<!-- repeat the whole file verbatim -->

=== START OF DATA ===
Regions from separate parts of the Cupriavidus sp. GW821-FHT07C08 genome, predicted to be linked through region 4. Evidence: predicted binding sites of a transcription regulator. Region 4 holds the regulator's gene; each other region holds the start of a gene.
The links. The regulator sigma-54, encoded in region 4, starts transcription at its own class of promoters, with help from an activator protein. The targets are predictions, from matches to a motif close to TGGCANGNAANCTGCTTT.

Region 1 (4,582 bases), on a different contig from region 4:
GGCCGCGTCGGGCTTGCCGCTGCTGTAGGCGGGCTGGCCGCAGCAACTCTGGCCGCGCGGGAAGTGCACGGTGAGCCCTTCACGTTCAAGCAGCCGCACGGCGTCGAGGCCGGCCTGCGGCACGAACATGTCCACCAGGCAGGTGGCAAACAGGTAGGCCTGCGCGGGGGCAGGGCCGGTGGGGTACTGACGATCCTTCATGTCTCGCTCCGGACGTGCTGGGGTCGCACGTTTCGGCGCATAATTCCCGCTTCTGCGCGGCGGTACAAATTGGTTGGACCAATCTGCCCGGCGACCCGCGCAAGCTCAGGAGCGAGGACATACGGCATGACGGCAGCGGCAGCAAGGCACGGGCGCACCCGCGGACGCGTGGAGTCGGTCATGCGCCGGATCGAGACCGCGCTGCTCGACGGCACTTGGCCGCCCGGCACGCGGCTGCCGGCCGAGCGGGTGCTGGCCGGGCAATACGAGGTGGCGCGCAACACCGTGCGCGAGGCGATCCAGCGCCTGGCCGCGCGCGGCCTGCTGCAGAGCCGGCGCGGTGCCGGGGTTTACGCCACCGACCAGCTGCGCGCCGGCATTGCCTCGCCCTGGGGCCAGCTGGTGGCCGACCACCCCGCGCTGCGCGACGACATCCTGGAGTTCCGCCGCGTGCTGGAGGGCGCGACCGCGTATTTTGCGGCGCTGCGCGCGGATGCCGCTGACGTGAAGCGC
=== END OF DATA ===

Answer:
Regions from separate parts of the Cupriavidus sp. GW821-FHT07C08 genome, predicted to be linked through region 4. Evidence: predicted binding sites of a transcription regulator. Region 4 holds the regulator's gene; each other region holds the start of a gene.
The links. The regulator sigma-54, encoded in region 4, starts transcription at its own class of promoters, with help from an activator protein. The targets are predictions, from matches to a motif close to TGGCANGNAANCTGCTTT.

Region 1 (4,582 bases), on a different contig from region 4:
GGCCGCGTCGGGCTTGCCGCTGCTGTAGGCGGGCTGGCCGCAGCAACTCTGGCCGCGCGGGAAGTGCACGGTGAGCCCTTCACGTTCAAGCAGCCGCACGGCGTCGAGGCCGGCCTGCGGCACGAACATGTCCACCAGGCAGGTGGCAAACAGGTAGGCCTGCGCGGGGGCAGGGCCGGTGGGGTACTGACGATCCTTCATGTCTCGCTCCGGACGTGCTGGGGTCGCACGTTTCGGCGCATAATTCCCGCTTCTGCGCGGCGGTACAAATTGGTTGGACCAATCTGCCCGGCGACCCGCGCAAGCTCAGGAGCGAGGACATACGGCATGACGGCAGCGGCAGCAAGGCACGGGCGCACCCGCGGACGCGTGGAGTCGGTCATGCGCCGGATCGAGACCGCGCTGCTCGACGGCACTTGGCCGCCCGGCACGCGGCTGCCGGCCGAGCGGGTGCTGGCCGGGCAATACGAGGTGGCGCGCAACACCGTGCGCGAGGCGATCCAGCGCCTGGCCGCGCGCGGCCTGCTGCAGAGCCGGCGCGGTGCCGGGGTTTACGCCACCGACCAGCTGCGCGCCGGCATTGCCTCGCCCTGGGGCCAGCTGGTGGCCGACCACCCCGCGCTGCGCGACGACATCCTGGAGTTCCGCCGCGTGCTGGAGGGCGCGACCGCGTATTTTGCGGCGCTGCGCGCGGATGCCGCTGACGTGAAGCGC